Recycling is good. This message is drilled into us at school. Our governments encourage us to recycle diligently and habitually. They tell us it’s the responsible thing to do. Remember this fact. Especially remember it when a client accuses you of recycling an idea.
For some reason, our support for recycling doesn’t extend to creativity. Recycling ideas can result in clients questioning what they’re paying for. You can counter with the it-was-brilliant-the-first-time-and-it’s-still-brilliant argument. But if clients are paying you big bucks, many feel they have a right to get something original and unique for that money. When they discover that this current idea was originally generated for someone else, they immediately imagine that every little thing you’ve done for them also originally had someone else’s name engraved on it.
You can hear them now. “I’m not paying you $30,000 a month to dig things out of your old files or pinch them off the Internet! I can do that myself!”
Beauty, as they say, is in the eye of the beholder. Value, on the other hand, is anybody’s guess, a complete free-for-all. Some people look at an antique and see something passé, irrelevant and used. Damaged goods. Others look at something new and see mass production, absence of character, disposability and unproven performance.
Here’s an article from Melbourne’s The Age newspaper:
“The lush tropical hinterland of Townsville, in north Queensland, is not where a southerner spoilt by the multicultural cuisine of Melbourne would expect to find Australia’s most expensive cup of coffee.
But Hervey’s Range Heritage Tea Rooms located at the top of the Hervey Range, west of Townsville, now has a $50 cup of coffee on the menu.
The rare Kopi Luwak beans that make the expensive brew are retrieved from the droppings of the Luwak, a cat-like member of the civet family which is found in the jungles of Indonesia.
Tea room owner Allan Sharpe said the Luwaks eat the ripe coffee cherries, but the inner bean is not digested, meaning they can be retrieved from the animal’s droppings.
The beans, which are then washed and given only a light roast so as to not destroy the complex flavours – cost $1250 per kilogram.”
$1250 a kilo might seem reasonable to the coffee vendor. This is a rare and unique coffee experience, after all. Coffee beans are eaten by the rare and exquisite luwak in the Indonesian jungle. Jungle-dwelling Indonesians collect the beans, enriched by their passage through this exotic beast, from the jungle floor. The beans are washed, roasted and turned into an espresso with an unusually mellow characteristic. There are people who’ll happily pay $50 for such a unique experience.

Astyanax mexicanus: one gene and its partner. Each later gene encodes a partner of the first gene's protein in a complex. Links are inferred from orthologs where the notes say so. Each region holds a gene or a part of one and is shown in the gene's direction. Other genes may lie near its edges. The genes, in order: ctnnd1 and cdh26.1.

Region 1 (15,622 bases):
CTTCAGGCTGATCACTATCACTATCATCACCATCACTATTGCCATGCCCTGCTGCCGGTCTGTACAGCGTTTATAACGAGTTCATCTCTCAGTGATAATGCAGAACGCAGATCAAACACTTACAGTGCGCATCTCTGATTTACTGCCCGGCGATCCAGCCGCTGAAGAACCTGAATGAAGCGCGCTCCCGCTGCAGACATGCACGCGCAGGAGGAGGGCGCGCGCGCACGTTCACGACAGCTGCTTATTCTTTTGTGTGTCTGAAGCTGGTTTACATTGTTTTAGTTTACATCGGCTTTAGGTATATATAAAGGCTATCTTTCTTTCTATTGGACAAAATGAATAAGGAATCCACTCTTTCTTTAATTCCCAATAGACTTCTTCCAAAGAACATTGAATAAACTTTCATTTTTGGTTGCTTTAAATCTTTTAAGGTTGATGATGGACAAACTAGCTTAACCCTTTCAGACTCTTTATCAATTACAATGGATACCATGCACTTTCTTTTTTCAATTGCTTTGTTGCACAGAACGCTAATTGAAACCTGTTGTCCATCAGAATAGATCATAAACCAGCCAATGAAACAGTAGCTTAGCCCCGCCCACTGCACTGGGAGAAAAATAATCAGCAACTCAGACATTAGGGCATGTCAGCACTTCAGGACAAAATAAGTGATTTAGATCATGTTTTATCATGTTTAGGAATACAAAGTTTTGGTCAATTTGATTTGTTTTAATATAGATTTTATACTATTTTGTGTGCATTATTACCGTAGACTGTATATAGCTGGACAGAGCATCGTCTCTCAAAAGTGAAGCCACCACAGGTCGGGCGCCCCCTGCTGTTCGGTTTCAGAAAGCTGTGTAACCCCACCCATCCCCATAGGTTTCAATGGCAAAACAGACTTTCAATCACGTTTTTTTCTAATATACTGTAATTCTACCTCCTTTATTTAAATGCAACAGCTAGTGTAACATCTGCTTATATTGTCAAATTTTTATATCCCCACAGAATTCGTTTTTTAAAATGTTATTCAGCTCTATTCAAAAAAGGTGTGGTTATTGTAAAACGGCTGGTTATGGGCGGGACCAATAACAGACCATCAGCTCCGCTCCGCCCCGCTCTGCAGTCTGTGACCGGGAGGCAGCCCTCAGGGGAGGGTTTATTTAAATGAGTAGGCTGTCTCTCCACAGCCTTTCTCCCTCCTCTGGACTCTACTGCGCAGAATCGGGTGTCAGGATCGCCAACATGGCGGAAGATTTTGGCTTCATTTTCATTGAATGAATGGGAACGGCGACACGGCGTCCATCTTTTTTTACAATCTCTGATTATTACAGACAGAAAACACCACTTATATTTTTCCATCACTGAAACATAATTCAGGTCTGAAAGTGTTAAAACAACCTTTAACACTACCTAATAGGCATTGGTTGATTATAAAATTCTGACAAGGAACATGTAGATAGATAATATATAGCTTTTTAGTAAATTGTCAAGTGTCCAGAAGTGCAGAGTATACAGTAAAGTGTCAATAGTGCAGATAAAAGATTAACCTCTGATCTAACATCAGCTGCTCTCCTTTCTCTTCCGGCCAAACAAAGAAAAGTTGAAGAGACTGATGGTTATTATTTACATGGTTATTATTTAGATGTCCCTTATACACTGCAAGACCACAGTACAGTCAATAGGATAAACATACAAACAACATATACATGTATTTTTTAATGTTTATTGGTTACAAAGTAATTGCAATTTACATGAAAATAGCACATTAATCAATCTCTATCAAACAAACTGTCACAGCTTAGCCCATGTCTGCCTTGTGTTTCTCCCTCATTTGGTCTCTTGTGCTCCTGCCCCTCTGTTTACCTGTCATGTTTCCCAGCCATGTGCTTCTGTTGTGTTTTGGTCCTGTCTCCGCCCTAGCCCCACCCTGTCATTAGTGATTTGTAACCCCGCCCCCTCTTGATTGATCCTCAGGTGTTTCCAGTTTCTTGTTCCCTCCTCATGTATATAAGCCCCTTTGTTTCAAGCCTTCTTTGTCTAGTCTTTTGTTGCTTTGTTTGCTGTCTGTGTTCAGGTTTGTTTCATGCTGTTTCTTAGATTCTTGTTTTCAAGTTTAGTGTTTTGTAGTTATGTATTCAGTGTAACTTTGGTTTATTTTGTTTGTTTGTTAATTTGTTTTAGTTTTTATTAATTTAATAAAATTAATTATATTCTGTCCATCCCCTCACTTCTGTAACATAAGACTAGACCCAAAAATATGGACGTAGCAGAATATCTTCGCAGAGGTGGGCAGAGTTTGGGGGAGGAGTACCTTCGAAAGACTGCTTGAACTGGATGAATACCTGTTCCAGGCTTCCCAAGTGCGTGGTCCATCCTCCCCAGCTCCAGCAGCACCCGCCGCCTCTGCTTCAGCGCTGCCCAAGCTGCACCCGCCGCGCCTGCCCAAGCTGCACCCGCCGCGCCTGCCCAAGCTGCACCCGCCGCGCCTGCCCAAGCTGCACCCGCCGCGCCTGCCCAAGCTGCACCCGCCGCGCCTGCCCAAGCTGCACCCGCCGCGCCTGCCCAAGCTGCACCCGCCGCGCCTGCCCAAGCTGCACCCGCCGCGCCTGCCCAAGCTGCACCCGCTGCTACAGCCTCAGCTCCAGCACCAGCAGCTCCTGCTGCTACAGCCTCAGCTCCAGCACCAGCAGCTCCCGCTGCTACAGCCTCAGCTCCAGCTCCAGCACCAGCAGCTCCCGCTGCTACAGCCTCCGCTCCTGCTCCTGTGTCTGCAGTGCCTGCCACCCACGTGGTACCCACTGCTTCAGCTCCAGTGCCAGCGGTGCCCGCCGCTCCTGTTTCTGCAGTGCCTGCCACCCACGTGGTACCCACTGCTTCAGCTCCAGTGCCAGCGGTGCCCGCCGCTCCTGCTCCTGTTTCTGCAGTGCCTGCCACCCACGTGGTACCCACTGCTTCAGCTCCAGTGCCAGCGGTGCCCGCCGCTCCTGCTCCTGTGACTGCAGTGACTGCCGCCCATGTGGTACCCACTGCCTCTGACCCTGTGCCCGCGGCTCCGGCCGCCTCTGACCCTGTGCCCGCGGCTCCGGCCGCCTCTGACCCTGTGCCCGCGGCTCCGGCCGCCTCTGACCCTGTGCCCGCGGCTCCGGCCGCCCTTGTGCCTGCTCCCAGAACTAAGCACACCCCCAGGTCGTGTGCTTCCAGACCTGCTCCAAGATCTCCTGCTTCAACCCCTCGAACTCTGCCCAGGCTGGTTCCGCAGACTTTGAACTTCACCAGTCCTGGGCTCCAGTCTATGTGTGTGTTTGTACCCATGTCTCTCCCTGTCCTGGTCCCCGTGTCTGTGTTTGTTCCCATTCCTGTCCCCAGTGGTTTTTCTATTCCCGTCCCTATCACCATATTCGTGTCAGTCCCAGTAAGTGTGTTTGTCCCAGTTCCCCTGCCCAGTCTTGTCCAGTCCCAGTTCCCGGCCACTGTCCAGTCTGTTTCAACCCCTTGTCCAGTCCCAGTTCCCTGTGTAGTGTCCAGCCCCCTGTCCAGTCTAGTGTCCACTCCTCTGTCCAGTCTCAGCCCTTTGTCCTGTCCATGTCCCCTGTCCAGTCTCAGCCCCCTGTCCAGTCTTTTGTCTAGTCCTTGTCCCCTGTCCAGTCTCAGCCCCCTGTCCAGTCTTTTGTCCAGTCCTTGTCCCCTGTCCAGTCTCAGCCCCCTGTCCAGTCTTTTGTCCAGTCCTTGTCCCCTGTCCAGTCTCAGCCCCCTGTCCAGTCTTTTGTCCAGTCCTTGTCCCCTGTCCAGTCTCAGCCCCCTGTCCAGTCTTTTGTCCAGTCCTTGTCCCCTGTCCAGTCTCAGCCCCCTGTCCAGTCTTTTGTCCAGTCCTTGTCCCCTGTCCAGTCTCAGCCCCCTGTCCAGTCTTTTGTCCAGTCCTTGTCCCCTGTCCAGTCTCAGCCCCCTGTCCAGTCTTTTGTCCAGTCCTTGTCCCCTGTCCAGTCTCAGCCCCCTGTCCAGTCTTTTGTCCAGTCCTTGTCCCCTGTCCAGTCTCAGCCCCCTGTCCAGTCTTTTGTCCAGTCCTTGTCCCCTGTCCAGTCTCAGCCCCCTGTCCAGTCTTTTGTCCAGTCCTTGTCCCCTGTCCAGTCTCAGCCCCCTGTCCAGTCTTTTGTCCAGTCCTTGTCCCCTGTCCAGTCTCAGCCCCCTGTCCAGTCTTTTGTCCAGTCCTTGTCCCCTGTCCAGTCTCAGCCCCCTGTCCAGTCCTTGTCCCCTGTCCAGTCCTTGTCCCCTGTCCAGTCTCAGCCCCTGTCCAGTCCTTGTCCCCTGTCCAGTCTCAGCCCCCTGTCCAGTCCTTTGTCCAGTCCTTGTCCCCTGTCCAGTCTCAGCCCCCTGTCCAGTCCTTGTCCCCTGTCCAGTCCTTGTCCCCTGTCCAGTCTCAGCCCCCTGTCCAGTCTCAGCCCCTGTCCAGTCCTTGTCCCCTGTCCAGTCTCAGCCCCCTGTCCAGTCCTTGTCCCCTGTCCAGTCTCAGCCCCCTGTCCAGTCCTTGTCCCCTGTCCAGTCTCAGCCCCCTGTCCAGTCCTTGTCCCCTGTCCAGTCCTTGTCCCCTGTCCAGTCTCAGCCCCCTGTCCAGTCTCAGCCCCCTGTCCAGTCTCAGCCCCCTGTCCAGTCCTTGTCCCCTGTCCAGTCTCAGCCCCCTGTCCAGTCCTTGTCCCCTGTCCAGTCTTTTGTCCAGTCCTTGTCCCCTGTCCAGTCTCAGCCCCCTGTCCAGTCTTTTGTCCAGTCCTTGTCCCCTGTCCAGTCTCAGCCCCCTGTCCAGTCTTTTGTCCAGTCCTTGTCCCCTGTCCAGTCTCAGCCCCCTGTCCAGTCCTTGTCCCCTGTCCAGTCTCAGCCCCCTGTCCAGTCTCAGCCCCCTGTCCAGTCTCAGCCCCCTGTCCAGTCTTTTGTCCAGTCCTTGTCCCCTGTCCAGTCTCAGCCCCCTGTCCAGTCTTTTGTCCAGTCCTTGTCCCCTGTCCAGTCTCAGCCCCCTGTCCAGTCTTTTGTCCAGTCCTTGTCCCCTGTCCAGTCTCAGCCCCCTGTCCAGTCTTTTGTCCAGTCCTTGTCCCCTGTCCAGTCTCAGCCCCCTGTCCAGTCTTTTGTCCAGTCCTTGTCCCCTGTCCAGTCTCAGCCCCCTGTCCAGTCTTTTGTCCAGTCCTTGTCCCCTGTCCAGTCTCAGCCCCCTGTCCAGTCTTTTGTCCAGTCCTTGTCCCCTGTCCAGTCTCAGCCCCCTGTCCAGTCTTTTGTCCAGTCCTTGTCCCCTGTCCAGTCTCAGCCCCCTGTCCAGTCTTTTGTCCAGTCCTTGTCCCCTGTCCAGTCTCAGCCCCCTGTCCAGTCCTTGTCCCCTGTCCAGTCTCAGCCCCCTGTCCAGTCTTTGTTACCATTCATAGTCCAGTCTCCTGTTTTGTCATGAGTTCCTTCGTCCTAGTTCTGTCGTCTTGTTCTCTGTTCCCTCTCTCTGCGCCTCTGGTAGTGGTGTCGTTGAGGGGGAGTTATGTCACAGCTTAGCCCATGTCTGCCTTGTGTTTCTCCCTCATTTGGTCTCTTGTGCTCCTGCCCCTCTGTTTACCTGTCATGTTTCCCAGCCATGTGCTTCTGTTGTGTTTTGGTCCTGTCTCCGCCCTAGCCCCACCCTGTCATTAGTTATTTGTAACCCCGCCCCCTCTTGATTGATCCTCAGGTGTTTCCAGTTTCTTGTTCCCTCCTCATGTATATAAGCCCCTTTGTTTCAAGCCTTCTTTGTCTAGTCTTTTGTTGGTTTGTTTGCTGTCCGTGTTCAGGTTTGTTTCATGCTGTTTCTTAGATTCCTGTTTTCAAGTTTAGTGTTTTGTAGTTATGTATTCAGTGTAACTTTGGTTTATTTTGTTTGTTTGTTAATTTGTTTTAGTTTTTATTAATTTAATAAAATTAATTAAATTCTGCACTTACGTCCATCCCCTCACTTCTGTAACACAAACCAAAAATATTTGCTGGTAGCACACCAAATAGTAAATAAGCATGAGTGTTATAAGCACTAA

But there are others of you out there who are thinking that this is absurd. To start with, these coffee beans have been recycled! Via a luwak’s toxic digestive system. Jungle dwellers with poor personal hygiene have retrieved the beans from the luwak shit. And now it’s on sale for $50 a cup!
Unique coffee experience? Or recycled civet excrement? Antique with character or flawed second-hand junk? Somebody must be wrong.
The greatest jewels in the world have had multiple owners. The current owner doesn’t think any less of the glittering stone because it has adorned someone else’s finger or neck or tiara.
The most valuable violins are 300 years old. They have passed through many hands. Their histories enhance their value.
Many of the creative ideas you’re recycling haven’t even been worn. You took them out of the display case once or twice and that’s it. You’d think your clients would recognise your brilliance, put aside the issue of previous clients and be eternally grateful.
And yet, here’s your client getting belligerent because you’ve dusted off a classic idea (of your own or someone else’s – it doesn’t really matter). You even improved on it a bit, although your client doesn’t seem to notice or care.
Really, what’s a sustainability supporter supposed to do with those still-brilliant but unused gems of ideas?